The PACTE Law defines a DASP as the one providing, amongst others, the following services:
“1° The service of safekeeping digital assets or the access to digital assets (including through the means of private cryptographic keys) for a third party, for the purposes of holding, storing or trading digital assets;
2° The service of purchasing and selling digital assets in exchange for legal tender currencies;
3° The service of trading digital assets for other digital assets;
4° The service of operating a digital platform trading digital assets (…)”
Providers wishing to attract investors can file for registration and/or optional AMF visa.
In which cases is the registration with the AMF mandatory?
Registration is mandatory for two activities:
- The service of safekeeping digital assets;
- The service of purchasing and selling digital assets in exchange for legal tender currencies.
How to register?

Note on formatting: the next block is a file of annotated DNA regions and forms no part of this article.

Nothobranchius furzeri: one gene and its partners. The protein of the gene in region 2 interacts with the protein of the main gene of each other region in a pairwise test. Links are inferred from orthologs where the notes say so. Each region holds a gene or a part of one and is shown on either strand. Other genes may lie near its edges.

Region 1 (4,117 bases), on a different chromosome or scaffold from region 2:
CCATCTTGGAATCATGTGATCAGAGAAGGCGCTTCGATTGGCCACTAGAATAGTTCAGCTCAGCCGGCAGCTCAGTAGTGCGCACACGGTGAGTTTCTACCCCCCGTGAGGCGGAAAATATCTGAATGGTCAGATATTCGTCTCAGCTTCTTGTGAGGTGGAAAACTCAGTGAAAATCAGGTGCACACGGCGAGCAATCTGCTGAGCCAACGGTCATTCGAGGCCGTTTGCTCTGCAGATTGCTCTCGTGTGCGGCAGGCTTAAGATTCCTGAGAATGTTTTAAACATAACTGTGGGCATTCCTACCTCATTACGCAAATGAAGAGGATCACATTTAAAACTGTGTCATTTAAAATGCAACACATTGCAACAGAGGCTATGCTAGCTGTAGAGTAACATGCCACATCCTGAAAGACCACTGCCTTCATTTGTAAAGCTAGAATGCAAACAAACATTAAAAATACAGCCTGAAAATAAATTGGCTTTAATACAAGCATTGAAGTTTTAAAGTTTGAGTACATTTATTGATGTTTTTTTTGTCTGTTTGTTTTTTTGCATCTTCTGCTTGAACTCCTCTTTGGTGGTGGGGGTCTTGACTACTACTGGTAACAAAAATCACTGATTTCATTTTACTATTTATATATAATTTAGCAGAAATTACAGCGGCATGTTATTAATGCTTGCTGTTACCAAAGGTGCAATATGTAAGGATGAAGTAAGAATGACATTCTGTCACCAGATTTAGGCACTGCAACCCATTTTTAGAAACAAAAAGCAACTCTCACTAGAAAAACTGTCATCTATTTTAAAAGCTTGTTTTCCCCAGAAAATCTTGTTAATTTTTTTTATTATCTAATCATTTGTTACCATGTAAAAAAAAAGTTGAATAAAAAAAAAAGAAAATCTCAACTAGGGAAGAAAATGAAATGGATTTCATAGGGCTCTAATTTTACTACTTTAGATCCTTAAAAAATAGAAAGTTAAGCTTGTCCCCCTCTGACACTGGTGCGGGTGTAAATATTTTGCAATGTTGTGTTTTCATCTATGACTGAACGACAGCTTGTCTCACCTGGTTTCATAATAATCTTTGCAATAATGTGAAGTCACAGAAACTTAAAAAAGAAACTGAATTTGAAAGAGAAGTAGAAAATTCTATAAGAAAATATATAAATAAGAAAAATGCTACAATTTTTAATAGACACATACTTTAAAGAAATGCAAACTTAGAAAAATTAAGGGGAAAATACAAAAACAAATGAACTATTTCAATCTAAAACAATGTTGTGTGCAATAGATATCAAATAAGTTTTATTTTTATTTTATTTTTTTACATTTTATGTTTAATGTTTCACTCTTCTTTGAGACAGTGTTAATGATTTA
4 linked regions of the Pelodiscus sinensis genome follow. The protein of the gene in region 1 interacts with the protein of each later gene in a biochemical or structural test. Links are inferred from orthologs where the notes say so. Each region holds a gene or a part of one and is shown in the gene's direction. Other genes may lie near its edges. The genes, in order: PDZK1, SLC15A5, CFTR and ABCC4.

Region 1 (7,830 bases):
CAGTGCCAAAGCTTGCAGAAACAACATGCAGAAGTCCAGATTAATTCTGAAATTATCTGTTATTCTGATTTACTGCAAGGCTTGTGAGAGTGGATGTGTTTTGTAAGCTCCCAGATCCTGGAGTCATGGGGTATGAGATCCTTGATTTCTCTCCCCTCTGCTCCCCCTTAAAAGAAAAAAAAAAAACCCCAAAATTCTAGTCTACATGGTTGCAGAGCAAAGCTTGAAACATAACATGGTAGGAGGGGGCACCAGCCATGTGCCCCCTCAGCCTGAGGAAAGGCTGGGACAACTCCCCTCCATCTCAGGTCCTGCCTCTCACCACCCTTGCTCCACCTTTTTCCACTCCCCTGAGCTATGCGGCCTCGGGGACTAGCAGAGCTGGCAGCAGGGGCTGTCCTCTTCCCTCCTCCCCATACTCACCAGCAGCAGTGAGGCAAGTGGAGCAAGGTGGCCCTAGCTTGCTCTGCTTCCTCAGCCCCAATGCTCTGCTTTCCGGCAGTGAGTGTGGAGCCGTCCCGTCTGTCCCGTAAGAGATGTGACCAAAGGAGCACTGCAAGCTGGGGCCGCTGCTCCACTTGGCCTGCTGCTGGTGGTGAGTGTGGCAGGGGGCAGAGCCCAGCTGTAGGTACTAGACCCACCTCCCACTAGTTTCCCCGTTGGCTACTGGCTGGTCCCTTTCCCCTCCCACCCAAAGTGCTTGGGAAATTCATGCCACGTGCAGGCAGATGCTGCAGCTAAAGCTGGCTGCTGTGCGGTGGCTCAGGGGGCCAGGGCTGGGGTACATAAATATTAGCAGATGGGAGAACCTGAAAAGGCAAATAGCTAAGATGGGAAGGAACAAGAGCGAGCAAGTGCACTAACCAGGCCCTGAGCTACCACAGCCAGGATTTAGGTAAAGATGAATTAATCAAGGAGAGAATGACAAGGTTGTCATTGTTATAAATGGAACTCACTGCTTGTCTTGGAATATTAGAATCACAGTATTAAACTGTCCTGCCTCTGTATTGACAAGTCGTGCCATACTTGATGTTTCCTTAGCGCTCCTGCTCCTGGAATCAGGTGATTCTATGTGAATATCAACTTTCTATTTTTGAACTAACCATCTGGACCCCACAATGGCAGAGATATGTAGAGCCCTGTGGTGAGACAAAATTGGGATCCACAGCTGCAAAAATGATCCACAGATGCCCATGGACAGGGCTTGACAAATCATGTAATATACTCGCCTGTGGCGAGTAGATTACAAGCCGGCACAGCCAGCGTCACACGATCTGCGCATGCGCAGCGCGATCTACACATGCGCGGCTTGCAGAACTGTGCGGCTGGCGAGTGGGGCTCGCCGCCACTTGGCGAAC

Pursuant to article D. 54-10-2 of the Monetary and Financial Code and AMF instruction 2019-23, any supplier wishing to register as digital assets services supplier, will have to submit a registration application file.
The provider will be required to provide certain information relating, amongst others, to the identity, competence and honourability of its officers and shareholding.
The company’s officers are expected to have an experience relating to digital assets, of 6 months minimum, or any equivalent training.
Besides, they must comply with the honourability requirements and must not have been prohibited to practice, according to article L. 500-1 of the Monetary and Financial Code (“MFC).
Information relating to the anti-money laundering and terrorist financing system
The applicant shall provide details relating to its target clients (characteristics, legal nature, geographical aspects, etc.) and the distribution channel planned for each service. If the company belongs to a group, it shall present the group’s organisation chart, indicating in particular the capital links between the various entities of the group and, for each entity, its company name, the country in which its registered office is located and the nature of its business.
It shall provide:
- a classification of the money laundering and terrorist financing risks, in accordance with Article L. 561-4-1 of the MFC, taking into account in particular the risks associated with clients, the nature of the products and services provided, the distribution channels planned and the geographical areas of operation; and, where appropriate,